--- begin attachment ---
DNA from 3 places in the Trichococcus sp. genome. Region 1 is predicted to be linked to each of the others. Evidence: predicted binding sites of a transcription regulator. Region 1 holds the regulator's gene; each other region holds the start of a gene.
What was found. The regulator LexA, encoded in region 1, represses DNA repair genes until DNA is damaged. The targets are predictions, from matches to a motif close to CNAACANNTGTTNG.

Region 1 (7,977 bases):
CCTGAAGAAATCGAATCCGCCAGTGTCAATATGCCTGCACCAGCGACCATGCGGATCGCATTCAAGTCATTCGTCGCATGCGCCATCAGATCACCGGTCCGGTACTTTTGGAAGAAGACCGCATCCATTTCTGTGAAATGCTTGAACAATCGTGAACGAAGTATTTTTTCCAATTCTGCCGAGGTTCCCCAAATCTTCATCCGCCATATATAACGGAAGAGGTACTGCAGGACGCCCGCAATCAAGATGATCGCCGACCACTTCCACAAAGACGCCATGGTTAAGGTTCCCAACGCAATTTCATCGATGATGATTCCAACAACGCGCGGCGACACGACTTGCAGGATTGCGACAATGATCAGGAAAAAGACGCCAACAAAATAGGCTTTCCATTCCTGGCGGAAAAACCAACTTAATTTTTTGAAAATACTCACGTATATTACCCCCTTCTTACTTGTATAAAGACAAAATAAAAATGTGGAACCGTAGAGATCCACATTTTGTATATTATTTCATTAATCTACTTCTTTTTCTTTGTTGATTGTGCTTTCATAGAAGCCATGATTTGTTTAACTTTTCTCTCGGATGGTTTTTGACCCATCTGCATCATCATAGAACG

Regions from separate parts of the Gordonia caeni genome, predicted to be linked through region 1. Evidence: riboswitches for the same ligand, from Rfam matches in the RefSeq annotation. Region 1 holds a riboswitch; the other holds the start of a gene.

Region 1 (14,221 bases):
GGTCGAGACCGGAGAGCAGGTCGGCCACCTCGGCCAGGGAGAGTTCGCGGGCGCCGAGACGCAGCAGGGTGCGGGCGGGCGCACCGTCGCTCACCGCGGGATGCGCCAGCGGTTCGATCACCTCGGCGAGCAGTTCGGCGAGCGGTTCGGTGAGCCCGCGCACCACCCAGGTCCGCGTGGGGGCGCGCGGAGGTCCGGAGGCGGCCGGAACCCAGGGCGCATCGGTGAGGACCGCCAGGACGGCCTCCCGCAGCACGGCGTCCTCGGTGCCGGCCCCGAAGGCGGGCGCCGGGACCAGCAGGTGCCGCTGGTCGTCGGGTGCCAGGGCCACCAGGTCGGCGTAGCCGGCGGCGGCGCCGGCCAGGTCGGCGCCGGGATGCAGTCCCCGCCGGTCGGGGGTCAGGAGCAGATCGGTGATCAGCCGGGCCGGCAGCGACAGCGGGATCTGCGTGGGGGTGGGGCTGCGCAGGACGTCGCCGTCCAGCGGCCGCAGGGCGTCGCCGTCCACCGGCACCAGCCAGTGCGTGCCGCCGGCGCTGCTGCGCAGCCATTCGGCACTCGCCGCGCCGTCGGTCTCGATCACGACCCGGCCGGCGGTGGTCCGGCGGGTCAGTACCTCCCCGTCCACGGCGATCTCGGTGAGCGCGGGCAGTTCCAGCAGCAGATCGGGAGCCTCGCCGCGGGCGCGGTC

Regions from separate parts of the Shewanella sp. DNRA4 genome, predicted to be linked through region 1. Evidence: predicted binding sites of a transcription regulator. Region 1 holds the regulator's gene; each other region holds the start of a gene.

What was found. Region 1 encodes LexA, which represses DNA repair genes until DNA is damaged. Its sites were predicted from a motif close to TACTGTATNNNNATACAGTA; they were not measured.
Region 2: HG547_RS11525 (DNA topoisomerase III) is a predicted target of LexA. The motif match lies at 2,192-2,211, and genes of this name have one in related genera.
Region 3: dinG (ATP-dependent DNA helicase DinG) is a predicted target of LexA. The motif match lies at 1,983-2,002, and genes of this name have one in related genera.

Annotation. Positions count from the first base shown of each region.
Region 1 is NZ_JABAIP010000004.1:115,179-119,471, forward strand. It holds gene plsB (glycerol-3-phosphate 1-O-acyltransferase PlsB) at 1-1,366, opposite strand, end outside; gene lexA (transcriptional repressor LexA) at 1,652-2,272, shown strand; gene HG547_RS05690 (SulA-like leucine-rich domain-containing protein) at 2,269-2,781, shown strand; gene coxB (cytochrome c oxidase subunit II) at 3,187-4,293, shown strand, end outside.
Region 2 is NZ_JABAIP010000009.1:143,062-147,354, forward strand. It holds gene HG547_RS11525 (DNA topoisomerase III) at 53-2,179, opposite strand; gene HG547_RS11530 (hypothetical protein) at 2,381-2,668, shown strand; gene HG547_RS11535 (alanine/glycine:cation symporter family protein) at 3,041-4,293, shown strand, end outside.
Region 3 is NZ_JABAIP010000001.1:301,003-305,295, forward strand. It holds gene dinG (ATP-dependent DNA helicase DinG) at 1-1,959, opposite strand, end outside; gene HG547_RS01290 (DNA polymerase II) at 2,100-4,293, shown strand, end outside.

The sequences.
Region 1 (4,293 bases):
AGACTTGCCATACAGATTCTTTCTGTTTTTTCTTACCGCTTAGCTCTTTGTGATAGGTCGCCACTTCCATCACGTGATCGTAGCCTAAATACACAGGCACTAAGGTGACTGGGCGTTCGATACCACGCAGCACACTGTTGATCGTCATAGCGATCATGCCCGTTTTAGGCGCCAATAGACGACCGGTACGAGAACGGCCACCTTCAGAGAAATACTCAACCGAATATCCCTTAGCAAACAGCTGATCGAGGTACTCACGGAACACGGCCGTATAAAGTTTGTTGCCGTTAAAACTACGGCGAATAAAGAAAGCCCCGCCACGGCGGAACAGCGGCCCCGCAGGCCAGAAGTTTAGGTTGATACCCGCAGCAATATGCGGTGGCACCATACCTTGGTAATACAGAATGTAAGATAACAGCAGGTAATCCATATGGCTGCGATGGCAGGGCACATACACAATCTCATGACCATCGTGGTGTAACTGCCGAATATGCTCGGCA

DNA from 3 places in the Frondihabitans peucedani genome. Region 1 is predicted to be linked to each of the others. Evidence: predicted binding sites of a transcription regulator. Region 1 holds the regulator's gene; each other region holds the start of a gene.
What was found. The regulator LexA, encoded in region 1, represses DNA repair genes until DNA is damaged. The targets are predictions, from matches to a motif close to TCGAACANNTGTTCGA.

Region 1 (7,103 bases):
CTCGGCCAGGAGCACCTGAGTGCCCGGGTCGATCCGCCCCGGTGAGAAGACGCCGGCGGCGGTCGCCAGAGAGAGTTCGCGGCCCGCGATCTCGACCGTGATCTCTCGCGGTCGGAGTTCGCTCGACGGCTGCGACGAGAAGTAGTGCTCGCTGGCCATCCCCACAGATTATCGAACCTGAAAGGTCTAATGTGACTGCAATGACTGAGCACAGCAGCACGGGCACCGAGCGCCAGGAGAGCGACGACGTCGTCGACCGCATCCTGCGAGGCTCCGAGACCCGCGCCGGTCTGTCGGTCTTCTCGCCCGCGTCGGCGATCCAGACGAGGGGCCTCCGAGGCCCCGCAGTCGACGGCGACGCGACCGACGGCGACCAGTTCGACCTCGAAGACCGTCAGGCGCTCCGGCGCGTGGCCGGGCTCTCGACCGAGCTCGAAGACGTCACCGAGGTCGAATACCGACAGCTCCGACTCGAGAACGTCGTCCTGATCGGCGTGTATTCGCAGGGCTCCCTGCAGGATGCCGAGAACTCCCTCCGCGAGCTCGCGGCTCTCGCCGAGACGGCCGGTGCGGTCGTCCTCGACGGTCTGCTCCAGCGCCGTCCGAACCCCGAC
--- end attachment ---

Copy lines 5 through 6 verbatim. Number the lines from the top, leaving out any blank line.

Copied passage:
Regions from separate parts of the Gordonia caeni genome, predicted to be linked through region 1. Evidence: riboswitches for the same ligand, from Rfam matches in the RefSeq annotation. Region 1 holds a riboswitch; the other holds the start of a gene.

Region 1 (14,221 bases):